Monday, September 11, 2017


Sixteen years old now, our daughter was one month old on 9/11.

Our youngest was one month old on September 11, 2001. It was a beautiful clear fall day in Chicago-land. My stay at home mothering activities of two young boys and a baby, included preparing breakfast and getting everyone out into the backyard to enjoy the wonderful weather. My first awareness of the attack on the World Trade Center came through a phone call from a friend who knew I wouldn't be tuned into the news. The awareness of the event explained the unusual, and in retrospect, eerie quiet of the beautiful morning. A quick peak at the tv seared an image of the burning twin towers into my mind. Fear churned internally with the added anxiety of being unable to contact my husband at work in downtown Chicago. I avoided sharing the national news with my children. The scary violent images had no place in their young psyches'.

Healing Field Flag Display
We were fortunate not to suffer a loss of a loved one directly, as so many others did that day. 2,976 families were forever altered that morning by losing a loved one, many more in the following days, weeks and years as a result of the attack. Looking back now, I can see that we were all changed that day. We were changed as individuals and we were changed as a country. We all moved on, living our lives, being about our work and raising our families but everything was different.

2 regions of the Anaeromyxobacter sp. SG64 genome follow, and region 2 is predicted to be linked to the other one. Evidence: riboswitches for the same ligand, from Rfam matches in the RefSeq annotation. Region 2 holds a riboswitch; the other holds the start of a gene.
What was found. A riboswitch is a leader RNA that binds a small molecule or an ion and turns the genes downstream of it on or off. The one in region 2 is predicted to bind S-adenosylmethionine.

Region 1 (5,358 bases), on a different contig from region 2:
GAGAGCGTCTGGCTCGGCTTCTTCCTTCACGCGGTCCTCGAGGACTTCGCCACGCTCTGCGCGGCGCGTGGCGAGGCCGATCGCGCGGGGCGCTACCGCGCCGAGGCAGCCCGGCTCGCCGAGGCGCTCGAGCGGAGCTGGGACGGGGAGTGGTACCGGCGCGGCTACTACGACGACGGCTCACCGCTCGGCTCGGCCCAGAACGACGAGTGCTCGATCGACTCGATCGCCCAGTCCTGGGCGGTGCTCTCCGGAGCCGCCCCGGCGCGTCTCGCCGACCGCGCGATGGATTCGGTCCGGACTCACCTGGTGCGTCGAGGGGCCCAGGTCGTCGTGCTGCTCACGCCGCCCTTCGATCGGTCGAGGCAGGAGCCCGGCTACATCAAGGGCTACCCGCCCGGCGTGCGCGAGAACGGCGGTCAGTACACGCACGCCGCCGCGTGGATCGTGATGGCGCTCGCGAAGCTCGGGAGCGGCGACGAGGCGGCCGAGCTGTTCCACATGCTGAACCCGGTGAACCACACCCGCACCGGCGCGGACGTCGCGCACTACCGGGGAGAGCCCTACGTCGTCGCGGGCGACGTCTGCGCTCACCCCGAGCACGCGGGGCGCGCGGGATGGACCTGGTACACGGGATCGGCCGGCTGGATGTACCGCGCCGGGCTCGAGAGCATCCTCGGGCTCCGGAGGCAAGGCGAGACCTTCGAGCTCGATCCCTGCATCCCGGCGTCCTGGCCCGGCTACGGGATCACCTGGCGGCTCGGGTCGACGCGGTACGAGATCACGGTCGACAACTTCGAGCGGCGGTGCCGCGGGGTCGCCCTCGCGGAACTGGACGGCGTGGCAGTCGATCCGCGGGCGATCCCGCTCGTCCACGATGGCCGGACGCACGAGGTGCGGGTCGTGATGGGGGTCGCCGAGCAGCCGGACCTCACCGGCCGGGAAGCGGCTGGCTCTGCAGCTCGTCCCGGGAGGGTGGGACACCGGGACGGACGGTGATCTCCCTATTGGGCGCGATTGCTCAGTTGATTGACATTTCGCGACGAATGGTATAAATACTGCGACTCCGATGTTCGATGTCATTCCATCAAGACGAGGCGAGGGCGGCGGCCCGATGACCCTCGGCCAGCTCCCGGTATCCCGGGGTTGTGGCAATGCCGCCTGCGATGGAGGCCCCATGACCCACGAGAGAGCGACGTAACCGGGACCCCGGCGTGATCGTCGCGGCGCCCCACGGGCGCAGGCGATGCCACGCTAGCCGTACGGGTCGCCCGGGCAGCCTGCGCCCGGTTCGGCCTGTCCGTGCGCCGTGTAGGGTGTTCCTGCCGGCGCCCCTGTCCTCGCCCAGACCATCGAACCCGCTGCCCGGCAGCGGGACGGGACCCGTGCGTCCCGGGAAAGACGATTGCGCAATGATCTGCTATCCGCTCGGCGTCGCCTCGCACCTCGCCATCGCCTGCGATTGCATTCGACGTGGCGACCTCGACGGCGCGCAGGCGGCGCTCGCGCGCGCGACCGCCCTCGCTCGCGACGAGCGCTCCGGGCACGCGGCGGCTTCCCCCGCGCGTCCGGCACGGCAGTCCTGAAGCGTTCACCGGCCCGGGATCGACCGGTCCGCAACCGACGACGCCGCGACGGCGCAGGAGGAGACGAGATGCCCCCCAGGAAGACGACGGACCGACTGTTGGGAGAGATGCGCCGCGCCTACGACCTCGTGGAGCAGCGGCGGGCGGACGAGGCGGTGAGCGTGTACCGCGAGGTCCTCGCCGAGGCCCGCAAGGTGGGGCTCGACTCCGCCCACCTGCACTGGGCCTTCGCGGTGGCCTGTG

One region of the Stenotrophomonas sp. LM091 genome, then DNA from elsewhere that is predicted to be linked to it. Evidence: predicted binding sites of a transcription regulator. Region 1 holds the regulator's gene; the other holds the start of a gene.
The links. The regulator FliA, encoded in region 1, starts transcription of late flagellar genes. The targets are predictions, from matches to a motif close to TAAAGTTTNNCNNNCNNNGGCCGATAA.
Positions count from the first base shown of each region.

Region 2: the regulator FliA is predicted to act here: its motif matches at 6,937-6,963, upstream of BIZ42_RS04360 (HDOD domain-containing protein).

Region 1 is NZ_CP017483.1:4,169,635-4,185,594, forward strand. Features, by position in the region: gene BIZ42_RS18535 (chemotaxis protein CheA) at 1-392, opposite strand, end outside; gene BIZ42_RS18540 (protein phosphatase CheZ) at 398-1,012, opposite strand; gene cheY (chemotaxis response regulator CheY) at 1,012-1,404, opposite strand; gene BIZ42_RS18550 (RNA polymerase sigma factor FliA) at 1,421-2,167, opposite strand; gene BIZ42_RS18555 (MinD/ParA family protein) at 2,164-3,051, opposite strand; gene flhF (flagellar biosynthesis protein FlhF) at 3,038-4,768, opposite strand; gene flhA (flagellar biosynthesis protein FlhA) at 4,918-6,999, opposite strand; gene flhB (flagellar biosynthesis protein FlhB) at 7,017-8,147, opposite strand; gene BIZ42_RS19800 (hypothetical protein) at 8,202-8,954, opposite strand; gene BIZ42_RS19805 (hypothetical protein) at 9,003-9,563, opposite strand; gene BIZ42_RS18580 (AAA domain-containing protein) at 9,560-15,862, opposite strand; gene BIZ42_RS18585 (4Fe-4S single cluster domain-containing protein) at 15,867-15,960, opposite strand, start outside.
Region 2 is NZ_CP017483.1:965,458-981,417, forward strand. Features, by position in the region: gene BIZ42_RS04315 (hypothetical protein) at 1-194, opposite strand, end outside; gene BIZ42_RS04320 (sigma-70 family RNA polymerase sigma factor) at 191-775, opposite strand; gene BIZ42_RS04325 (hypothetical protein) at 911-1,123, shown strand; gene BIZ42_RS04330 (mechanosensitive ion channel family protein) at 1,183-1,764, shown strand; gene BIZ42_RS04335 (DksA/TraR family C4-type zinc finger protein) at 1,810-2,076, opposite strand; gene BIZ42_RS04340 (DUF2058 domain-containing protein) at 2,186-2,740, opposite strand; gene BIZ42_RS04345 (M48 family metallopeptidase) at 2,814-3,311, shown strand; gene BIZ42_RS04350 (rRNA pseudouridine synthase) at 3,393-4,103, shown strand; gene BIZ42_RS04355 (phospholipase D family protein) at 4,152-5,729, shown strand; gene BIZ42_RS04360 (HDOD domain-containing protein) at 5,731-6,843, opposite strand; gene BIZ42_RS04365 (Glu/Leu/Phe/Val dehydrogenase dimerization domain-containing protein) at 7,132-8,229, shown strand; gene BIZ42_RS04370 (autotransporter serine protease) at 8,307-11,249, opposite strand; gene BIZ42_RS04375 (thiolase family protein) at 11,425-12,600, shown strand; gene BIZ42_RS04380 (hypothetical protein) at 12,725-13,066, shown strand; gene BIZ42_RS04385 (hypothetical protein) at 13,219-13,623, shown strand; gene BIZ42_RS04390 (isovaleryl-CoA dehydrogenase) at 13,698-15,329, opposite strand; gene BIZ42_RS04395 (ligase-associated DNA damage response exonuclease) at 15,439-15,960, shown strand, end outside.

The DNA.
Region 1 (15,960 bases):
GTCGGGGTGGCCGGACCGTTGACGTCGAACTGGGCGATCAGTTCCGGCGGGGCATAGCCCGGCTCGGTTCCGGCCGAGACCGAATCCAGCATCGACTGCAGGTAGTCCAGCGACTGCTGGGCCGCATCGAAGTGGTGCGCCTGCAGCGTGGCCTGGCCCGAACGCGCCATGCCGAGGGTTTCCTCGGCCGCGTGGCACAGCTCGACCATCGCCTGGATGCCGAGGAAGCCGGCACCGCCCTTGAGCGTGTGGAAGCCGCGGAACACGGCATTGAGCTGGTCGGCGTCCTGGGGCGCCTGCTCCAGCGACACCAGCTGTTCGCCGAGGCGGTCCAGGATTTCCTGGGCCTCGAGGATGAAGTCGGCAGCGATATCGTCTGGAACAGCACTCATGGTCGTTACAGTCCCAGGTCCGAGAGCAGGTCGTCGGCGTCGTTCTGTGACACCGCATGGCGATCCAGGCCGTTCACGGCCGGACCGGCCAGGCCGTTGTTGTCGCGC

Learning history.

It has taken me sixteen years and attendance at a local Healing Field to really acknowledge and verbalize to my children the change that occurred that day. A Healing Field Flag Display was hosted by The True Patriots Care Foundation in a nearby suburb. In tribute to those who perished on 9/11, 2,976 American Flags were posted in perfect rows. Each flag bore a ribbon and card with a brief biography of the honored victim. The event included programs and participation from veterans, community and school groups.

I visited the field several times, once with my sixteen year old daughter, once alone and again with my husband and children. The attention to detail and the overall impact of the flags displayed, one for every victim, was overwhelming. Inspired by the display of flags; information, stories and emotions were shared with family and complete strangers. Words alone are inadequate in the processing of the tragedy itself and the resulting pain it caused. The events of 9/11 are still incomprehensible but awareness of it's overall effect on us is essential to the continued healing of our country and to the healing of each of us individually and within our families. We share, we teach. We remember...